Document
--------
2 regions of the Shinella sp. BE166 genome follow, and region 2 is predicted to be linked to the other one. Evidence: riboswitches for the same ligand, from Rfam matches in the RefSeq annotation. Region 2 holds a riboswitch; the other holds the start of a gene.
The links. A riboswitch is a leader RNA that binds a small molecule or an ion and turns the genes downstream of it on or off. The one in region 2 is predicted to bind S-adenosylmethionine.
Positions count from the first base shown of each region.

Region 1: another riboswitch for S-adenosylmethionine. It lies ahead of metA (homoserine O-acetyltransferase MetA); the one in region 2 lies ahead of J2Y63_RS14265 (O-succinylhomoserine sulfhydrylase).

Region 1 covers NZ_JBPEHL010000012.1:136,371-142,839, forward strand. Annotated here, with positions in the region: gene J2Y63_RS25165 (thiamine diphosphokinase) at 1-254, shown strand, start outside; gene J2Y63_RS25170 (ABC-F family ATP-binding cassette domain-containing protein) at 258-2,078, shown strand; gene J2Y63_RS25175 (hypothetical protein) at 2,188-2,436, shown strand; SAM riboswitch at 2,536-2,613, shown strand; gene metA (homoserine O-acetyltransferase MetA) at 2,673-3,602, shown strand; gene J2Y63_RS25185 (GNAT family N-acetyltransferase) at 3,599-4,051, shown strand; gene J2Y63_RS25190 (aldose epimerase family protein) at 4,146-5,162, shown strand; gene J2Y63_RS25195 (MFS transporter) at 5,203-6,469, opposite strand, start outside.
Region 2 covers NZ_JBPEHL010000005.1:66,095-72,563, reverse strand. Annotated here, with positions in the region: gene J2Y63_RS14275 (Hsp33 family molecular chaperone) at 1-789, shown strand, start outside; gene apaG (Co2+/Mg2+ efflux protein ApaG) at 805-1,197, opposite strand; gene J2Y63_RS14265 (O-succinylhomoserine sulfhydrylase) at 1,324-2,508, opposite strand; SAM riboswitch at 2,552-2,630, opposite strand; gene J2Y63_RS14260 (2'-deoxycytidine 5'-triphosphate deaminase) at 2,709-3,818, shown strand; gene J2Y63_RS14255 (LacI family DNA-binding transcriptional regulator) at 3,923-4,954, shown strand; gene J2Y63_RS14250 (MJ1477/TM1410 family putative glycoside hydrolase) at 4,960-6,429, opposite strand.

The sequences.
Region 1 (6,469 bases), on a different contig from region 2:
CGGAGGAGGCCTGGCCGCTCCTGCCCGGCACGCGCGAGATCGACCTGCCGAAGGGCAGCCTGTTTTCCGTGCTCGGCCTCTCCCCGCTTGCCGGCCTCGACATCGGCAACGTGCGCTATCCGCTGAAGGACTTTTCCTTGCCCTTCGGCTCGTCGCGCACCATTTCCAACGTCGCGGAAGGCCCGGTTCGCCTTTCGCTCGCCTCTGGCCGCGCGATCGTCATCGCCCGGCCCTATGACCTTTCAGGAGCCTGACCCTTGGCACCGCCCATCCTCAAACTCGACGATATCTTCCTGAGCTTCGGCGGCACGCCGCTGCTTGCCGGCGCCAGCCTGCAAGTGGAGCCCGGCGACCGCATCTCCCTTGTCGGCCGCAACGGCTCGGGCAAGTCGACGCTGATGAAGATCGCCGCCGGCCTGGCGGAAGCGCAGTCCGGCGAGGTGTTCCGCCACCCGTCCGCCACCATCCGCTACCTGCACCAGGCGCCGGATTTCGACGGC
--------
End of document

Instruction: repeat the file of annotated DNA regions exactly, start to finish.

2 regions of the Shinella sp. BE166 genome follow, and region 2 is predicted to be linked to the other one. Evidence: riboswitches for the same ligand, from Rfam matches in the RefSeq annotation. Region 2 holds a riboswitch; the other holds the start of a gene.
The links. A riboswitch is a leader RNA that binds a small molecule or an ion and turns the genes downstream of it on or off. The one in region 2 is predicted to bind S-adenosylmethionine.
Positions count from the first base shown of each region.

Region 1: another riboswitch for S-adenosylmethionine. It lies ahead of metA (homoserine O-acetyltransferase MetA); the one in region 2 lies ahead of J2Y63_RS14265 (O-succinylhomoserine sulfhydrylase).

Region 1 covers NZ_JBPEHL010000012.1:136,371-142,839, forward strand. Annotated here, with positions in the region: gene J2Y63_RS25165 (thiamine diphosphokinase) at 1-254, shown strand, start outside; gene J2Y63_RS25170 (ABC-F family ATP-binding cassette domain-containing protein) at 258-2,078, shown strand; gene J2Y63_RS25175 (hypothetical protein) at 2,188-2,436, shown strand; SAM riboswitch at 2,536-2,613, shown strand; gene metA (homoserine O-acetyltransferase MetA) at 2,673-3,602, shown strand; gene J2Y63_RS25185 (GNAT family N-acetyltransferase) at 3,599-4,051, shown strand; gene J2Y63_RS25190 (aldose epimerase family protein) at 4,146-5,162, shown strand; gene J2Y63_RS25195 (MFS transporter) at 5,203-6,469, opposite strand, start outside.
Region 2 covers NZ_JBPEHL010000005.1:66,095-72,563, reverse strand. Annotated here, with positions in the region: gene J2Y63_RS14275 (Hsp33 family molecular chaperone) at 1-789, shown strand, start outside; gene apaG (Co2+/Mg2+ efflux protein ApaG) at 805-1,197, opposite strand; gene J2Y63_RS14265 (O-succinylhomoserine sulfhydrylase) at 1,324-2,508, opposite strand; SAM riboswitch at 2,552-2,630, opposite strand; gene J2Y63_RS14260 (2'-deoxycytidine 5'-triphosphate deaminase) at 2,709-3,818, shown strand; gene J2Y63_RS14255 (LacI family DNA-binding transcriptional regulator) at 3,923-4,954, shown strand; gene J2Y63_RS14250 (MJ1477/TM1410 family putative glycoside hydrolase) at 4,960-6,429, opposite strand.

The sequences.
Region 1 (6,469 bases), on a different contig from region 2:
CGGAGGAGGCCTGGCCGCTCCTGCCCGGCACGCGCGAGATCGACCTGCCGAAGGGCAGCCTGTTTTCCGTGCTCGGCCTCTCCCCGCTTGCCGGCCTCGACATCGGCAACGTGCGCTATCCGCTGAAGGACTTTTCCTTGCCCTTCGGCTCGTCGCGCACCATTTCCAACGTCGCGGAAGGCCCGGTTCGCCTTTCGCTCGCCTCTGGCCGCGCGATCGTCATCGCCCGGCCCTATGACCTTTCAGGAGCCTGACCCTTGGCACCGCCCATCCTCAAACTCGACGATATCTTCCTGAGCTTCGGCGGCACGCCGCTGCTTGCCGGCGCCAGCCTGCAAGTGGAGCCCGGCGACCGCATCTCCCTTGTCGGCCGCAACGGCTCGGGCAAGTCGACGCTGATGAAGATCGCCGCCGGCCTGGCGGAAGCGCAGTCCGGCGAGGTGTTCCGCCACCCGTCCGCCACCATCCGCTACCTGCACCAGGCGCCGGATTTCGACGGC